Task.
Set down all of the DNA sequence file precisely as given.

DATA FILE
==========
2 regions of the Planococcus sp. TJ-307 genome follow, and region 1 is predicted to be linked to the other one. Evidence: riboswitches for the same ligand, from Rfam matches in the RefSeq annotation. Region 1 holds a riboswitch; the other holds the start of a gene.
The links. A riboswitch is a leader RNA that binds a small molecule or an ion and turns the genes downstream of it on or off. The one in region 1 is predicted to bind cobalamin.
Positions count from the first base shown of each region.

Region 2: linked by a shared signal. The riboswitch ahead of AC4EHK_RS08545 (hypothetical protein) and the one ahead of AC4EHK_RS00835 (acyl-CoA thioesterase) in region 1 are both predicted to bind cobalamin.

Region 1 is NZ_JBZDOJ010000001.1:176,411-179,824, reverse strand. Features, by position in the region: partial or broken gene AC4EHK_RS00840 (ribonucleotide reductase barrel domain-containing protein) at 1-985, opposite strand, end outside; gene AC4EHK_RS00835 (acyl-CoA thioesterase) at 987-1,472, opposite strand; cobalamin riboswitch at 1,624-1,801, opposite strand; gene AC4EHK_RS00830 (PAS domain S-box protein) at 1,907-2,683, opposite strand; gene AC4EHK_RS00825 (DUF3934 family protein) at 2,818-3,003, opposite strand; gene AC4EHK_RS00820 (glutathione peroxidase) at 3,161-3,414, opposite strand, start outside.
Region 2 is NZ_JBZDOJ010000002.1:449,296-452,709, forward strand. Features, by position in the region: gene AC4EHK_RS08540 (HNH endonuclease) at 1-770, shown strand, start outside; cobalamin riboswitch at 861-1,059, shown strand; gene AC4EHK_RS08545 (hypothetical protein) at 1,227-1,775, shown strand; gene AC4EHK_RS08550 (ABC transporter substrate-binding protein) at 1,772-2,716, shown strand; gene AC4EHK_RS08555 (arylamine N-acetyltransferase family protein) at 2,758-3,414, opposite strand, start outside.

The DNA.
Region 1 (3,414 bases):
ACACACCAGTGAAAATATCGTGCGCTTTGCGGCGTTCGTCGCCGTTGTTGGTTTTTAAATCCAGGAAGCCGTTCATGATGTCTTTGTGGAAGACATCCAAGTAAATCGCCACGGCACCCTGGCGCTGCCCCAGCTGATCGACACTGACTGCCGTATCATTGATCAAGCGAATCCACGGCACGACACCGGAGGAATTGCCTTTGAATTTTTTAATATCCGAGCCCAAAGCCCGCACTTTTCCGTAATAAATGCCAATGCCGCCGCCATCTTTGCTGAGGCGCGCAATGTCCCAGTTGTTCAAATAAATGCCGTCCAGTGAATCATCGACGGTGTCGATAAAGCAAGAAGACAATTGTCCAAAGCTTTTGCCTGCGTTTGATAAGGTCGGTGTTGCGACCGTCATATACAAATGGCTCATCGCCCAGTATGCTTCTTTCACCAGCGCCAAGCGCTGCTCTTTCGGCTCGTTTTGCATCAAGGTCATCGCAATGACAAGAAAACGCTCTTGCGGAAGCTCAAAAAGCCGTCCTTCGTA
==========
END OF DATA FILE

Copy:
2 regions of the Planococcus sp. TJ-307 genome follow, and region 1 is predicted to be linked to the other one. Evidence: riboswitches for the same ligand, from Rfam matches in the RefSeq annotation. Region 1 holds a riboswitch; the other holds the start of a gene.
The links. A riboswitch is a leader RNA that binds a small molecule or an ion and turns the genes downstream of it on or off. The one in region 1 is predicted to bind cobalamin.
Positions count from the first base shown of each region.

Region 2: linked by a shared signal. The riboswitch ahead of AC4EHK_RS08545 (hypothetical protein) and the one ahead of AC4EHK_RS00835 (acyl-CoA thioesterase) in region 1 are both predicted to bind cobalamin.

Region 1 is NZ_JBZDOJ010000001.1:176,411-179,824, reverse strand. Features, by position in the region: partial or broken gene AC4EHK_RS00840 (ribonucleotide reductase barrel domain-containing protein) at 1-985, opposite strand, end outside; gene AC4EHK_RS00835 (acyl-CoA thioesterase) at 987-1,472, opposite strand; cobalamin riboswitch at 1,624-1,801, opposite strand; gene AC4EHK_RS00830 (PAS domain S-box protein) at 1,907-2,683, opposite strand; gene AC4EHK_RS00825 (DUF3934 family protein) at 2,818-3,003, opposite strand; gene AC4EHK_RS00820 (glutathione peroxidase) at 3,161-3,414, opposite strand, start outside.
Region 2 is NZ_JBZDOJ010000002.1:449,296-452,709, forward strand. Features, by position in the region: gene AC4EHK_RS08540 (HNH endonuclease) at 1-770, shown strand, start outside; cobalamin riboswitch at 861-1,059, shown strand; gene AC4EHK_RS08545 (hypothetical protein) at 1,227-1,775, shown strand; gene AC4EHK_RS08550 (ABC transporter substrate-binding protein) at 1,772-2,716, shown strand; gene AC4EHK_RS08555 (arylamine N-acetyltransferase family protein) at 2,758-3,414, opposite strand, start outside.

The DNA.
Region 1 (3,414 bases):
ACACACCAGTGAAAATATCGTGCGCTTTGCGGCGTTCGTCGCCGTTGTTGGTTTTTAAATCCAGGAAGCCGTTCATGATGTCTTTGTGGAAGACATCCAAGTAAATCGCCACGGCACCCTGGCGCTGCCCCAGCTGATCGACACTGACTGCCGTATCATTGATCAAGCGAATCCACGGCACGACACCGGAGGAATTGCCTTTGAATTTTTTAATATCCGAGCCCAAAGCCCGCACTTTTCCGTAATAAATGCCAATGCCGCCGCCATCTTTGCTGAGGCGCGCAATGTCCCAGTTGTTCAAATAAATGCCGTCCAGTGAATCATCGACGGTGTCGATAAAGCAAGAAGACAATTGTCCAAAGCTTTTGCCTGCGTTTGATAAGGTCGGTGTTGCGACCGTCATATACAAATGGCTCATCGCCCAGTATGCTTCTTTCACCAGCGCCAAGCGCTGCTCTTTCGGCTCGTTTTGCATCAAGGTCATCGCAATGACAAGAAAACGCTCTTGCGGAAGCTCAAAAAGCCGTCCTTCGTA